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Recovery Tracker

Get Well Soon

Helping you to make a speedy recovery after total hip replacement

Recovery tracker

Days/Weeks Post Op How you might feel Things you can do safely Fit to work?
1 - 2 days Your hip will be sore from the operation and you may have pain in your thigh as well. You will be given pain relief to keep you comfortable and this might make you feel quite drowsy. When mobilising you will tire easily and you may feel light-headed.
  • You will walk with support and under the supervision of a physiotherapist.
  • You will be given advice as to what movements to avoid in order to prevent the new joint dislocating.
3 days There should be much less pain in your hip. You should be able to move a lot more easily than in the last couple of days, but you’ll still get tired more quickly than you did before the operation.
  • You may well be home by now - many hospitals have a recovery programme of 3 days or less.
  • If your surgeon allows, you may well start feeling confident enough to move from crutches to sticks.
  • You will still need some pain relief medication but perhaps be able to give up the stronger ones.
4 - 6 days The hip should now be feeling much more comfortable, though you will still feel tired as your body uses extra energy for healing and you may still need some pain relief.
  • Walk for 5 – 10 mins several times per day, going for slightly longer walks each day.
7 - 14 days You’ll be feeling much stronger but still get tired quite easily; you may still occasionally need to take a mild painkiller. By the end of the second week, you should be able to walk easily with 1 stick, although this will depend on what approach the surgeon has used; for some patients, you may have to use crutches for considerably longer.
  • Continue to build up the duration of walking
No, but you may feel able to do a couple of hours a day of administrative work from home.
2 - 6 weeks
  • Increase walking distances, swim, static cycling.
  • Continued use of a walking stick.
Unlikely, but you may be able to do a couple of hours a day of administrative work from home.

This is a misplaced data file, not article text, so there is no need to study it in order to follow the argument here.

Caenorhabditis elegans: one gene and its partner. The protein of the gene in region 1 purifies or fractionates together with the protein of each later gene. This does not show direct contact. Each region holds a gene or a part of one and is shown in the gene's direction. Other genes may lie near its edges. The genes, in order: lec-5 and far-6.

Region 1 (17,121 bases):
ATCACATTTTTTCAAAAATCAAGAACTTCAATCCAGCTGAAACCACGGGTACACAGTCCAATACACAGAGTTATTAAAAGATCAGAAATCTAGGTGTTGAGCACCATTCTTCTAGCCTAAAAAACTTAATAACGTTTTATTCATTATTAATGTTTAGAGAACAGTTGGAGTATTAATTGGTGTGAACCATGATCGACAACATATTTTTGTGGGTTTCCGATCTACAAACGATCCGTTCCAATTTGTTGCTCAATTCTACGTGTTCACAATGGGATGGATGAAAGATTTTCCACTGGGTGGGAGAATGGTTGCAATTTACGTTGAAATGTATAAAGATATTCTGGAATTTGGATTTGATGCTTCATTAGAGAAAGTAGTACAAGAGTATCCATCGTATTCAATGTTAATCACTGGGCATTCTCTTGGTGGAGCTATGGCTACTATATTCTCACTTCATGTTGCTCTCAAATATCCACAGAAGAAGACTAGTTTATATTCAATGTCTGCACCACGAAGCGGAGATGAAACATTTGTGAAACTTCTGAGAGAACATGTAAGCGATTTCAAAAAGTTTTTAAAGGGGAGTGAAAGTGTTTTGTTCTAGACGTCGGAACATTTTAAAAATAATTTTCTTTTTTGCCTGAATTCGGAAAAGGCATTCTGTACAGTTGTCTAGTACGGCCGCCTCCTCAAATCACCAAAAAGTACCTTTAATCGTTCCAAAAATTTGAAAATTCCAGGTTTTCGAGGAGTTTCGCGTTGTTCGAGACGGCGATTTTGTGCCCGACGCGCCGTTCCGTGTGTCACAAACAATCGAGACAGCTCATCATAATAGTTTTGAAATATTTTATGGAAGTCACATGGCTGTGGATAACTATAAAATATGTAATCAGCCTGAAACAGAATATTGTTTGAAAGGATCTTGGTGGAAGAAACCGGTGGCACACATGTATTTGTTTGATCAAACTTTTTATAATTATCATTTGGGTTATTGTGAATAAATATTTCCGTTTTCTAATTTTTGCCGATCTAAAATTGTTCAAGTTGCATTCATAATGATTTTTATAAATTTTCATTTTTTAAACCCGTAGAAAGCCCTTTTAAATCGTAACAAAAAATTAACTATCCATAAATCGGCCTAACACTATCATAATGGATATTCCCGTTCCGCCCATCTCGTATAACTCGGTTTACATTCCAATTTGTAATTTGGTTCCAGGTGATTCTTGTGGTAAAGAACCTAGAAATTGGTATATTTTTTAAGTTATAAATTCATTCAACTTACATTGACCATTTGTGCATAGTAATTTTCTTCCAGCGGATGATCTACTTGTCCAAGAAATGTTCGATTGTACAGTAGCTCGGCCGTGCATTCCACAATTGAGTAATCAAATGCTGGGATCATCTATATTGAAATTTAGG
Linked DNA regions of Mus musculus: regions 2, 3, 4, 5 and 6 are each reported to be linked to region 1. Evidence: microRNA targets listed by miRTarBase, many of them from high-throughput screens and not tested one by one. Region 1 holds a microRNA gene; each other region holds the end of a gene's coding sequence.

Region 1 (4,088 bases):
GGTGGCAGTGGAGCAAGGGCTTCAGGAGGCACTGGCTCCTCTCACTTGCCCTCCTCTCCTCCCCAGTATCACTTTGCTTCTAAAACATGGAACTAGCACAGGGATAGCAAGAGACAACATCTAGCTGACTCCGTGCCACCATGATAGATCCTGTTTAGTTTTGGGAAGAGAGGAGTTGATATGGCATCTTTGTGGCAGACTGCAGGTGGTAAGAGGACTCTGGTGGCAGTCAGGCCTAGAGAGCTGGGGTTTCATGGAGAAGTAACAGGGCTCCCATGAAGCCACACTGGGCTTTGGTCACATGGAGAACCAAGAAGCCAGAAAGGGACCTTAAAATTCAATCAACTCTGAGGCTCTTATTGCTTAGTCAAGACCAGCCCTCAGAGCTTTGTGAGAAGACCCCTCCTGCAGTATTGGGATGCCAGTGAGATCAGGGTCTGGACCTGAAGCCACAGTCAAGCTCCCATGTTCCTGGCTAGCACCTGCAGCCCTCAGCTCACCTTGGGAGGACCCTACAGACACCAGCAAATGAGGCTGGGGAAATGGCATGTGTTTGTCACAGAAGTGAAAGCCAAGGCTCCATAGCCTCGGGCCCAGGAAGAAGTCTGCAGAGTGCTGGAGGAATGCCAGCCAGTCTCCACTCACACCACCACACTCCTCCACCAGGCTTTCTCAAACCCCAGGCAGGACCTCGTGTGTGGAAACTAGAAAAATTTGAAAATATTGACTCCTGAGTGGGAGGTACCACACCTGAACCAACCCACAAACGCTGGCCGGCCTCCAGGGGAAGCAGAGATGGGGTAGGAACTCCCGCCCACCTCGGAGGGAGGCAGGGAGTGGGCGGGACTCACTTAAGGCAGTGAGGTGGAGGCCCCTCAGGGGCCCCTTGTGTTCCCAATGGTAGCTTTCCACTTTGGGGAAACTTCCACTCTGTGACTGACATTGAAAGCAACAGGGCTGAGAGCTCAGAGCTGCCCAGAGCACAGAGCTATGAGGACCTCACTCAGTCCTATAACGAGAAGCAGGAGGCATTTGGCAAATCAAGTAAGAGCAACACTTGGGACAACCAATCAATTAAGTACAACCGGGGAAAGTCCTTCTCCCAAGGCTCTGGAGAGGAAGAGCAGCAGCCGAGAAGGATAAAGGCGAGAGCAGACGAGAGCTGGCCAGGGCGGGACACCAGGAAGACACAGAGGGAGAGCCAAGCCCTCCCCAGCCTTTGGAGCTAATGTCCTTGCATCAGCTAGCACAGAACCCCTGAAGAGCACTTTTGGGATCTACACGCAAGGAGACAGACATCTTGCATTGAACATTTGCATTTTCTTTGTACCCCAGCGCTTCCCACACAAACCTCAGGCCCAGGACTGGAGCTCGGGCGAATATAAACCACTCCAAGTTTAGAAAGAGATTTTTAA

6 - 8 weeks   If you have a desk-job, it’s usually safe to return to work by now. However, if you have a job which is physically demanding, you may need to remain off work for several more weeks. It’s worth talking to your employer about lighter duties you can do without compromising your new hip. Ask your Occupational Health department for advice on returning to work and lighter duties. If you do not have one, ask your GP and surgeon what they would consider to be a safe amount for you to do.

You should have no difficulty with activities like walking, cycling or swimming.

You will be able to return to driving a light vehicle and internal and European flights are now safe as the risk of deep vein thrombosis is now diminishing.
12 weeks
  • By now, you should have returned to work although if you have a very heavy labouring job, you may not yet be able to perform all necessary activities.
  • You may now return to sports such as golf, tennis, cycling etc.
  • Long-haul flights are allowed.




When can I have sex?

For many people, being able to have sex again is an important milestone in their recovery. There are no set rules or times about when it’s safe to do so other than whether it feels OK to you, but avoid placing the operated leg in a position of potential dislocation.



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